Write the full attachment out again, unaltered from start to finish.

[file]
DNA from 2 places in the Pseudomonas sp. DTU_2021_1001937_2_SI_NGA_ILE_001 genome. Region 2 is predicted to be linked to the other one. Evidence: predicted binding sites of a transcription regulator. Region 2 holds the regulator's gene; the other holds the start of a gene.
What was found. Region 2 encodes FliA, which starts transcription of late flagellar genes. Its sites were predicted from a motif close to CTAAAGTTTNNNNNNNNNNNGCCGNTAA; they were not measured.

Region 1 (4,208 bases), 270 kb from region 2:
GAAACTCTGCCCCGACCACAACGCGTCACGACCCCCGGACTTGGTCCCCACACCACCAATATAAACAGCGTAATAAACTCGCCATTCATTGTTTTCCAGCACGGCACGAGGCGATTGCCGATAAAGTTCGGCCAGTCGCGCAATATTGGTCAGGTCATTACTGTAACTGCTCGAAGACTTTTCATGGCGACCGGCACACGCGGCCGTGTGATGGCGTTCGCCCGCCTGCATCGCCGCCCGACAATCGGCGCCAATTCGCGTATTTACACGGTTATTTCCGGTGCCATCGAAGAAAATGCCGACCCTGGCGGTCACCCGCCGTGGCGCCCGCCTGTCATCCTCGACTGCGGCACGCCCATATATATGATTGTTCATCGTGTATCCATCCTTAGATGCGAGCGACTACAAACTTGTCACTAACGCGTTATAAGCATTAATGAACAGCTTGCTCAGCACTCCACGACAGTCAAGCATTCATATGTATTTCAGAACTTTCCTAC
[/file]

DNA from 2 places in the Pseudomonas sp. DTU_2021_1001937_2_SI_NGA_ILE_001 genome. Region 2 is predicted to be linked to the other one. Evidence: predicted binding sites of a transcription regulator. Region 2 holds the regulator's gene; the other holds the start of a gene.
What was found. Region 2 encodes FliA, which starts transcription of late flagellar genes. Its sites were predicted from a motif close to CTAAAGTTTNNNNNNNNNNNGCCGNTAA; they were not measured.

Region 1 (4,208 bases), 270 kb from region 2:
GAAACTCTGCCCCGACCACAACGCGTCACGACCCCCGGACTTGGTCCCCACACCACCAATATAAACAGCGTAATAAACTCGCCATTCATTGTTTTCCAGCACGGCACGAGGCGATTGCCGATAAAGTTCGGCCAGTCGCGCAATATTGGTCAGGTCATTACTGTAACTGCTCGAAGACTTTTCATGGCGACCGGCACACGCGGCCGTGTGATGGCGTTCGCCCGCCTGCATCGCCGCCCGACAATCGGCGCCAATTCGCGTATTTACACGGTTATTTCCGGTGCCATCGAAGAAAATGCCGACCCTGGCGGTCACCCGCCGTGGCGCCCGCCTGTCATCCTCGACTGCGGCACGCCCATATATATGATTGTTCATCGTGTATCCATCCTTAGATGCGAGCGACTACAAACTTGTCACTAACGCGTTATAAGCATTAATGAACAGCTTGCTCAGCACTCCACGACAGTCAAGCATTCATATGTATTTCAGAACTTTCCTAC